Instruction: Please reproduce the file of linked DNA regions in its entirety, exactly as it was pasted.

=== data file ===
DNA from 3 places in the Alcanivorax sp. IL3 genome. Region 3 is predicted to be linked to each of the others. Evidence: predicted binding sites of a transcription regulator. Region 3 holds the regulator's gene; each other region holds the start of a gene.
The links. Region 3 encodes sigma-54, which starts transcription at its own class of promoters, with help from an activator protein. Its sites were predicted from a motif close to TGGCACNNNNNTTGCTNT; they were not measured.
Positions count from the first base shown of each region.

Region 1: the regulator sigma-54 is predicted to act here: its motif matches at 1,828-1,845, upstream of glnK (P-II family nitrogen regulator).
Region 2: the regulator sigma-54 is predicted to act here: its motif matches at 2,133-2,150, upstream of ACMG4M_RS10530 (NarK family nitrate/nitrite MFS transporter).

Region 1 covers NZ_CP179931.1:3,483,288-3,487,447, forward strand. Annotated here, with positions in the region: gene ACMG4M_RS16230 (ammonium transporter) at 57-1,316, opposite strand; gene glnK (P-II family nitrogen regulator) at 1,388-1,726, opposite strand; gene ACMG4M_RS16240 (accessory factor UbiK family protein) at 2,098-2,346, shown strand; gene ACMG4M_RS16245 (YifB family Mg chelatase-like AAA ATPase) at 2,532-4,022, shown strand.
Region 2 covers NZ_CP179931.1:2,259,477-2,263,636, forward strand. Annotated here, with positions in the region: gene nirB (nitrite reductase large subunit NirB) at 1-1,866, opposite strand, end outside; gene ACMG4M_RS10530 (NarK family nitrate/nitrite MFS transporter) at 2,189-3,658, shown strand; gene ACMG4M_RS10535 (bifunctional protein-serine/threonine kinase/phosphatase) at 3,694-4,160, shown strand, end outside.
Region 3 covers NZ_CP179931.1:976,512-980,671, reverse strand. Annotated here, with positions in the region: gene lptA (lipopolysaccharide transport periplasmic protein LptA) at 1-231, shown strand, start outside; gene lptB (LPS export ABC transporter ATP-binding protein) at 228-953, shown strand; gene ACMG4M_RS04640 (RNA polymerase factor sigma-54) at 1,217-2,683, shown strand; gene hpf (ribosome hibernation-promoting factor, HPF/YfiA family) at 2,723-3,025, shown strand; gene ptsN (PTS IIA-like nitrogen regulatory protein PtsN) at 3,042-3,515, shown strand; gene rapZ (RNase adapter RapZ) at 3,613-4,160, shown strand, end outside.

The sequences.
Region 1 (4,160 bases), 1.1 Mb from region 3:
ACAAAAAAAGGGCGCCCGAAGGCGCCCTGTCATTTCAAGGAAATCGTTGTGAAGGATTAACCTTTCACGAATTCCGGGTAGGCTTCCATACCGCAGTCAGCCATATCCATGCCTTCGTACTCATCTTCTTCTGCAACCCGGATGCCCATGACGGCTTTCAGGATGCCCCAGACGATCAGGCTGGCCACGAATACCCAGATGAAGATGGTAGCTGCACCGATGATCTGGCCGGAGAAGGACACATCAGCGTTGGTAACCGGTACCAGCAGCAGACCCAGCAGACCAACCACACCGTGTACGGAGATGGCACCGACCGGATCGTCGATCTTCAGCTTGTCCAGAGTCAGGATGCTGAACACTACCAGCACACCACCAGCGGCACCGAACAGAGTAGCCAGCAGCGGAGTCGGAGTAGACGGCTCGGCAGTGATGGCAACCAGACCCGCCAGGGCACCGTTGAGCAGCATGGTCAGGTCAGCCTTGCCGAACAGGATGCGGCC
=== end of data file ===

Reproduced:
DNA from 3 places in the Alcanivorax sp. IL3 genome. Region 3 is predicted to be linked to each of the others. Evidence: predicted binding sites of a transcription regulator. Region 3 holds the regulator's gene; each other region holds the start of a gene.
The links. Region 3 encodes sigma-54, which starts transcription at its own class of promoters, with help from an activator protein. Its sites were predicted from a motif close to TGGCACNNNNNTTGCTNT; they were not measured.
Positions count from the first base shown of each region.

Region 1: the regulator sigma-54 is predicted to act here: its motif matches at 1,828-1,845, upstream of glnK (P-II family nitrogen regulator).
Region 2: the regulator sigma-54 is predicted to act here: its motif matches at 2,133-2,150, upstream of ACMG4M_RS10530 (NarK family nitrate/nitrite MFS transporter).

Region 1 covers NZ_CP179931.1:3,483,288-3,487,447, forward strand. Annotated here, with positions in the region: gene ACMG4M_RS16230 (ammonium transporter) at 57-1,316, opposite strand; gene glnK (P-II family nitrogen regulator) at 1,388-1,726, opposite strand; gene ACMG4M_RS16240 (accessory factor UbiK family protein) at 2,098-2,346, shown strand; gene ACMG4M_RS16245 (YifB family Mg chelatase-like AAA ATPase) at 2,532-4,022, shown strand.
Region 2 covers NZ_CP179931.1:2,259,477-2,263,636, forward strand. Annotated here, with positions in the region: gene nirB (nitrite reductase large subunit NirB) at 1-1,866, opposite strand, end outside; gene ACMG4M_RS10530 (NarK family nitrate/nitrite MFS transporter) at 2,189-3,658, shown strand; gene ACMG4M_RS10535 (bifunctional protein-serine/threonine kinase/phosphatase) at 3,694-4,160, shown strand, end outside.
Region 3 covers NZ_CP179931.1:976,512-980,671, reverse strand. Annotated here, with positions in the region: gene lptA (lipopolysaccharide transport periplasmic protein LptA) at 1-231, shown strand, start outside; gene lptB (LPS export ABC transporter ATP-binding protein) at 228-953, shown strand; gene ACMG4M_RS04640 (RNA polymerase factor sigma-54) at 1,217-2,683, shown strand; gene hpf (ribosome hibernation-promoting factor, HPF/YfiA family) at 2,723-3,025, shown strand; gene ptsN (PTS IIA-like nitrogen regulatory protein PtsN) at 3,042-3,515, shown strand; gene rapZ (RNase adapter RapZ) at 3,613-4,160, shown strand, end outside.

The sequences.
Region 1 (4,160 bases), 1.1 Mb from region 3:
ACAAAAAAAGGGCGCCCGAAGGCGCCCTGTCATTTCAAGGAAATCGTTGTGAAGGATTAACCTTTCACGAATTCCGGGTAGGCTTCCATACCGCAGTCAGCCATATCCATGCCTTCGTACTCATCTTCTTCTGCAACCCGGATGCCCATGACGGCTTTCAGGATGCCCCAGACGATCAGGCTGGCCACGAATACCCAGATGAAGATGGTAGCTGCACCGATGATCTGGCCGGAGAAGGACACATCAGCGTTGGTAACCGGTACCAGCAGCAGACCCAGCAGACCAACCACACCGTGTACGGAGATGGCACCGACCGGATCGTCGATCTTCAGCTTGTCCAGAGTCAGGATGCTGAACACTACCAGCACACCACCAGCGGCACCGAACAGAGTAGCCAGCAGCGGAGTCGGAGTAGACGGCTCGGCAGTGATGGCAACCAGACCCGCCAGGGCACCGTTGAGCAGCATGGTCAGGTCAGCCTTGCCGAACAGGATGCGGCC